How the Electoral College Could End In a Tie

Your News Companion by Ben Mathis-Lilley
Oct. 2 2012 11:37 AM

The Unlikely Electoral College Scenario That Ends In a 269-269 Tie

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A boy points to Missouri on CSPAN's 2012 US Presidential election electoral map at the American Presidential Experience exhibit September 3, 2012 in Charlotte

Photo by Brendan Smialowski/AFP/GettyImages.

New York Times' psephologist Nate Silver wondered aloud last night whether the Electoral College could return a split decision this November, with both President Obama and Mitt Romney earning 269 electoral votes, or one shy of the 270 needed to clinch the race. 

While unlikely, that scenario isn't exactly impossible to imagine given Silver's latest FiveThirtyEight forecast, which has the president with an 85 percent chance or better of winning in 21 states. If you add up the electoral votes at stake in those states you get ... you guessed it, 269. If you then assume the rest of the electoral votes go to the GOP challenger, that leaves us with the event that would undoubtedly cause Twitter to explode: a 269-269 tie. 

Of course, while the 269-apiece scenario may be easy to get to looking at the map, that doesn't make it even close to likely. For starters, it assumes that Obama wins all 21 states he's currently heavily favored in and not a single other, including a handful where he has a significant-but-not dominating lead.  So what are the odds of the sister-kissing tie? 0.6 percent. Silver explains:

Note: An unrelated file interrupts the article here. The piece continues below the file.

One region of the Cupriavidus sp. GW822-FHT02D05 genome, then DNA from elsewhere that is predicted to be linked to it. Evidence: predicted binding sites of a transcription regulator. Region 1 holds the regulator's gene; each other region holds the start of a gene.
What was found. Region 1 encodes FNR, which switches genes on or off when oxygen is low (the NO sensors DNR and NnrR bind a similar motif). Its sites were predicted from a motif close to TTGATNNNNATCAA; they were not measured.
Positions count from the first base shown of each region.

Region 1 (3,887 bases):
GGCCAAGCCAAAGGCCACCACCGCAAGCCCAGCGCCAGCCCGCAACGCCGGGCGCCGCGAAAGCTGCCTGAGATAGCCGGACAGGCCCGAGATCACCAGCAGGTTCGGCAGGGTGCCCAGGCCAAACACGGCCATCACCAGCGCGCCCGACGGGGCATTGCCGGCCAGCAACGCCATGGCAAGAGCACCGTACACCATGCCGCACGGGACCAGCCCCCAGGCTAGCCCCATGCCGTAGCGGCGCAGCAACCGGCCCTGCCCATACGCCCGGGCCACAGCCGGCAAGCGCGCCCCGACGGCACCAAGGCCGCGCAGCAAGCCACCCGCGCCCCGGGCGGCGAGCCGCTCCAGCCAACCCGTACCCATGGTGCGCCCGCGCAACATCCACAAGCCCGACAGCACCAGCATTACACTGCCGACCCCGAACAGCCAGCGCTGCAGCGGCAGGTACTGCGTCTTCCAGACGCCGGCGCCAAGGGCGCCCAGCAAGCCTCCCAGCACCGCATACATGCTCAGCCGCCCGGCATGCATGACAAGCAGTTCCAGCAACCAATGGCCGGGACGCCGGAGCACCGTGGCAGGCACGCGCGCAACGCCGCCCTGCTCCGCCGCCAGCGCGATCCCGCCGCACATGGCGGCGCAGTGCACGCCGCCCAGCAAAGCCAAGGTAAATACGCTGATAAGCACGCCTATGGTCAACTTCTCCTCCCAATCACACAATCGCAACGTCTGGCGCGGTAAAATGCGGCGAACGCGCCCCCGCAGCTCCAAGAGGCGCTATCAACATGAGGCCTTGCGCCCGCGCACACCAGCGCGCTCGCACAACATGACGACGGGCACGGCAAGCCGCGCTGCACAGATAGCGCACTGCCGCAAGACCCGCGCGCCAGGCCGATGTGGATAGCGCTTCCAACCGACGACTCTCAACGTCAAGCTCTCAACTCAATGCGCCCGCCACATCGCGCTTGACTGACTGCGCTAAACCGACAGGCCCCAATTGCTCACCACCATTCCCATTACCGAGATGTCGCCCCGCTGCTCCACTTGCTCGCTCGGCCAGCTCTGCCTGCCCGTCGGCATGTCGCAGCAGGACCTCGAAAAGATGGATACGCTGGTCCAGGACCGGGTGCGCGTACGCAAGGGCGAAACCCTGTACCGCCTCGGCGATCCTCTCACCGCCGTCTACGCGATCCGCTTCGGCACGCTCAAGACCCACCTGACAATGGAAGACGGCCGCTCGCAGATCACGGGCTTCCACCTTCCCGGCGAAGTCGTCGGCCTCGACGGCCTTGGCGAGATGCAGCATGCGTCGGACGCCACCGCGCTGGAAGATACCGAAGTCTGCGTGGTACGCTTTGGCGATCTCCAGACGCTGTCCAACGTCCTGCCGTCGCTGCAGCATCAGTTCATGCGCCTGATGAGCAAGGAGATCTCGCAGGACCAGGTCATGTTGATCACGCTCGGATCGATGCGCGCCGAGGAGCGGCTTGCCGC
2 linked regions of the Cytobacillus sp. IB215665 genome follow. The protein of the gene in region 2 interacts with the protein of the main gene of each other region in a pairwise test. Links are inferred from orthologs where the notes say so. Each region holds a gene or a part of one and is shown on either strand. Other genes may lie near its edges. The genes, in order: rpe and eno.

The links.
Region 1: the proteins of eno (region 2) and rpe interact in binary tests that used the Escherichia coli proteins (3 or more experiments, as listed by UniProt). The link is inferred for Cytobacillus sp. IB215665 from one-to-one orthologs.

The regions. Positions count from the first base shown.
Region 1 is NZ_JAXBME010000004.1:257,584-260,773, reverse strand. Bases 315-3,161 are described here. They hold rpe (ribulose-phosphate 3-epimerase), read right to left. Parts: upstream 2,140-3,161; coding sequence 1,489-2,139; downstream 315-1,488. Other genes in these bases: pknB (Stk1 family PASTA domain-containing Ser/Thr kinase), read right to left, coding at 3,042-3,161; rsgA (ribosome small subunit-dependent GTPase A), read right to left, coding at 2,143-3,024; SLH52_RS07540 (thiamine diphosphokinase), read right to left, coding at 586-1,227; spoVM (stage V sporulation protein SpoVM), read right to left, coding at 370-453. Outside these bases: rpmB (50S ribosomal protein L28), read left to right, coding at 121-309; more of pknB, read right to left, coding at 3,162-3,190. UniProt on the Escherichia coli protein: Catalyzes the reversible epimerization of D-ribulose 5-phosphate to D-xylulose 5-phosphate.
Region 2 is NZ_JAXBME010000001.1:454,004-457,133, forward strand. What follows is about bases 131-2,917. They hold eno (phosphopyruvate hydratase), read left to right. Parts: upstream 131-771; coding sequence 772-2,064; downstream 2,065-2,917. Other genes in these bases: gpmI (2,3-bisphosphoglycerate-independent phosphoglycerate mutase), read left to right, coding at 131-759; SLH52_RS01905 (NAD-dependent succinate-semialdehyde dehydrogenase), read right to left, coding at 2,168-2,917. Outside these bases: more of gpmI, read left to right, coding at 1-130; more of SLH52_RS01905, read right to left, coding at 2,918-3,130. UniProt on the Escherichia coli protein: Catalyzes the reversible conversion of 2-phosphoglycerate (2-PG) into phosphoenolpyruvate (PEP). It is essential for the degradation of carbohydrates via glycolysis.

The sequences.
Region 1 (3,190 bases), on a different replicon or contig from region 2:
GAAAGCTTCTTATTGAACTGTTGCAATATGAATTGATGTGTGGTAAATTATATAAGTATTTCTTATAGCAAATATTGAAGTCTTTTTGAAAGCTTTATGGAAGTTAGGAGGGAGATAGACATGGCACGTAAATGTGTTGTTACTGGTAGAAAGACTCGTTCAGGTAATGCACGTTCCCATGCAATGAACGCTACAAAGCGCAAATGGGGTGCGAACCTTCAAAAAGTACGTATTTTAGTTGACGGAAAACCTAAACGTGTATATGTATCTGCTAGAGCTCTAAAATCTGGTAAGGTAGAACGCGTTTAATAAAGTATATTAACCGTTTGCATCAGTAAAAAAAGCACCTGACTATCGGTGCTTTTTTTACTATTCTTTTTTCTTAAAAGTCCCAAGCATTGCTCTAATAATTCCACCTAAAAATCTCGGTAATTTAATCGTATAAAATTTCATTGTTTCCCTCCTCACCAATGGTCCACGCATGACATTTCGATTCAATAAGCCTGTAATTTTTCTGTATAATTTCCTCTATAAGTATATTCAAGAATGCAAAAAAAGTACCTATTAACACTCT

"Fortunately, such an outcome remains quite unlikely. Of the 25,001 simulations that we ran on Monday, a 269-269 tie came up in 152 model runs, or about 0.6 percent of the time. Still, this probability has roughly doubled from a few weeks ago, when the chances had been hovering at about 0.3 percent instead." 
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And what happens in the event of a tie? The election heads to the House, where Republicans would likely hand the keys to 1600 Pennsylvania Avenue to Romney.

You can read Silver's full post here, which also breaks down a small handful of other, even-less-likely scenarios that would send the race into overtime.

Josh Voorhees is a Slate senior writer. He lives in Iowa City. 

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